18. . As I mentioned in my last report, a friend loaned me her 185 for to go bush flying. The weather improved after lunch, so mid-afternoon I headed back into the hills to see if I could find some of those bush strips on the Kodoka Track in Papua New Guinea. Thought you might enjoy the few pictures I took. I was too busy aviating and navigating to take more. Used more adrenalin this afternoon than I have on any flight in a very long time. Many of the strips are one way in and one way out. And the two I've landed on so far are so steep that it takes gobs of power to keep her going up the hill on the way in. Short isn't the issue, steep is. Occurred to me that the guys landing on early carriers with straight decks must have known the feeling. Wave off early or you're committed/ Back at Port Moresby it also occurred to me that many young men, young enough you wouldn't trust them with the keys to your car, were flying around this area in the mid-'40s. Challenged by the same hills and the same weather but with no assurance that a girl they adored would walk in and say, as mine just did, "here's a glass of wine sweetheart. How does salmon sound for dinner?"
  19. Now that we made it to Papua New Guinea the plan is to explore the numerous little strips along the Kokoda Track out of Port Moresby and those in Goilala district out of Tapini. I'm assuming you can't shoehorn a Gooney Bird into many of them so I'll be using a rented Cessna 180. But first I had to find the Kokoda Track, and what better way to do it than with our trusty DC-3 Airways bird. Especially since someone else is paying for the gas and oil. To be honest, we did a lot of wandering around before we found anything. The charts we had were no help, these little strips weren't on them. And anyway, the landmarks all looked the same to us. Be we did finally see a couple of short bush strips we assumed were along the track, and eventually realized it was barely a narrow dirt road. We struggled to follow it partly because we didn't know where we were going and partly because the clouds were hanging in the valley We eventually decided to simply fly into Kokoda today and then go south along the track tomorrow. Finding Kokoda hiding below an undercast layer was easier said than done. But we finally saw the airport below us...the hardest place to see. (One of my favorite Flight Instructor tricks was to yank the power and declare an engine failure directly over an airport. If the student discovers it great, and if things go wrong we have a safe place to land.) Dumped the gear and using 23" to keep the jugs warm we button-hooked around, took the plunge, and managed to get lined up, slowed down, and checklist complete on about a mile final. But our job wasn't over, we still had to find a place to park the big bird without blowing camper's pup tents over or clothes off the line. In end we got her snuggled in, and tomorrow we'll do some more hunting. But tonight we're happy campers. Got our money's worth several times over so far. Port Moresby Airport is exquisite, and Kokoda with the smoke and tents and wash on the line was a complete surprise. The difficulty finding strips (only three so far), the weather, and the terrain all made the flight anything but just another day in the cockpit. Someone said adventure is adversity by choice. (I'd add that's true only in retrospect.) Regardless, today's flight was an adventure!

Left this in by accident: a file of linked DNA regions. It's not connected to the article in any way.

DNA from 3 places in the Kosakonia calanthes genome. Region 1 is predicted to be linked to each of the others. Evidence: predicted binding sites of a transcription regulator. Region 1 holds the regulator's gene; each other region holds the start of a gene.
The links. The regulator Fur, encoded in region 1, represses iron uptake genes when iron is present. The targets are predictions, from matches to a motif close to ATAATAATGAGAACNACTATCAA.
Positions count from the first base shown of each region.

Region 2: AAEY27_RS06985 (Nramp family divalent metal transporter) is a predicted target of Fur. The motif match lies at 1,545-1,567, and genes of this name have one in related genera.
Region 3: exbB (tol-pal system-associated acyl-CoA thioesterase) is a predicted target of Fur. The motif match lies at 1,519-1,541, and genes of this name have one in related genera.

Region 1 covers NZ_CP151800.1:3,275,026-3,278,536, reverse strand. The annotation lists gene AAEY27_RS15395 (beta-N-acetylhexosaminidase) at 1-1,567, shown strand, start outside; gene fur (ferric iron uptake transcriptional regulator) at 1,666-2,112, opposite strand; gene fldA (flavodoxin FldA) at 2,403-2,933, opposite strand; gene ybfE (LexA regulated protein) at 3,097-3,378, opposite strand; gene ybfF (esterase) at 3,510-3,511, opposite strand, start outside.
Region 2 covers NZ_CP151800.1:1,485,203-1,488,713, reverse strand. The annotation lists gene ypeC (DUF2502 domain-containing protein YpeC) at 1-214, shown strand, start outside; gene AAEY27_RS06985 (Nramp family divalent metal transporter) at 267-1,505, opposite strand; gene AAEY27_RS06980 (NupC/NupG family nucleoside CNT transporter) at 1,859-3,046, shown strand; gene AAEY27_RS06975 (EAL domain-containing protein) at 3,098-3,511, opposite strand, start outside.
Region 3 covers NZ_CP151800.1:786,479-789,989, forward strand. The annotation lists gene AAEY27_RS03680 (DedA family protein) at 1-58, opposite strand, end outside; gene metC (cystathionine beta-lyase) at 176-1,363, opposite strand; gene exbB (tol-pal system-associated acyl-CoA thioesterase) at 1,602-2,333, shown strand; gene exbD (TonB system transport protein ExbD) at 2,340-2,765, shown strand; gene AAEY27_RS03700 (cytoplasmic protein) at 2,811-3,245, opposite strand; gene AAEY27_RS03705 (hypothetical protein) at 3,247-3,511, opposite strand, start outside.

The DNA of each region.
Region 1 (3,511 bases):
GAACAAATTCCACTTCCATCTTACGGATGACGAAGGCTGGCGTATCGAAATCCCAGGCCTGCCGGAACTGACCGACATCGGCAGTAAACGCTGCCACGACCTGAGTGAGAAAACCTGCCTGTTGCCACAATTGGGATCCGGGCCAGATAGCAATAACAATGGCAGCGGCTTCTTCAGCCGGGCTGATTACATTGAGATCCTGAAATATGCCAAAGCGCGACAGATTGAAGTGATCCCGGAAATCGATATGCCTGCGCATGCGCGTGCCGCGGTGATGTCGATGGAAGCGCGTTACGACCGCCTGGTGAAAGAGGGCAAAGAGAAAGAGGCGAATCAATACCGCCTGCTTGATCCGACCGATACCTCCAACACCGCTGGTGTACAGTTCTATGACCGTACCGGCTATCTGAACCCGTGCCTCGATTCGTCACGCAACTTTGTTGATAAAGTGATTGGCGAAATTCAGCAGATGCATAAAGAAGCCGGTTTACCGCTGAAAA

20. We discussed flying up "The Slot", over "Iron Bottom Sound", to Rabaul because of all the WW2 history. But the consensus was to press on to Papua New Guinea (PNG). And so we did. After takeoff from famous Henderson Field, home of the Cactus Air Force (P-400 Aircobras and P-38 Lightnings), we were treated to a vision of what the area might have looked like during the war with a hospital ship and troop ships offshore. And there was evidence of the battles fought and lives lost on the island. 255º would take us to the south tip of PNG, where we could fly up the south side of the Owen Stanley mountain range. Mt Victoria goes up to over 13,000 and we didn't want to bump into it in the dark or in bad weather. We took off at 1400, and some haze was the only weather factor. We droned along for over five hours before someone yelled, "Land Ho," and sure 'nuff there it was. DR really is amazingly reliable even over more than 500 miles (assuming you have accurate wind forecasts). We made landfall about 40 minutes later With evidence that the widely scatter thunderstorm forecast was indeed accurate, too. But all we encountered was some benign mid-level cumulus and stratus. We held our course until we were sure we were offshore before starting down. It was getting dark and didn't want to letdown into some cumulo granitus We picked up the Port Moresby NDB, followed it in to a visual to 31L, and rolled out past a cargo C-130 Packed up quickly last night, so I came back out this morning to make sure we hadn't overlooked anything. Found we were blocking a cargo ramp and moved over near the old control tower. I know I'm really going to like PNG if AYPY is any indication.
  21. on the way, over PNG Local Time: 17:20 Thanks
  22. Area around Jacksons International Airport. Orbx - FTX: Global, Vector, AYPY Jacksons International airport
  23. Lots to see here, this is just a small sampling...even with the expanded viewer these screen shots are just not the same as the sim experience. Orbx -FTX: Global Holgermesh Papua New Guinea,Global TAP Tapini Airport, Global AYPY Jacksons Intenational
  24. I bought AYPY and Tapini scenaries, but all airport with sloped runways are bugged, The terrain of runways is not homogeneous. I already installed the PNG Mesh (and obviosly orbx base pack), any suggestion?
  25. Exhausted after touring every part of this massive region I could find. Visited pretty well every airport updated by the package including every bush strip in both the AYPY and Tapini/Emo areas. The attention to detail is stunning, more people should fly this area. Especially if you like VFR!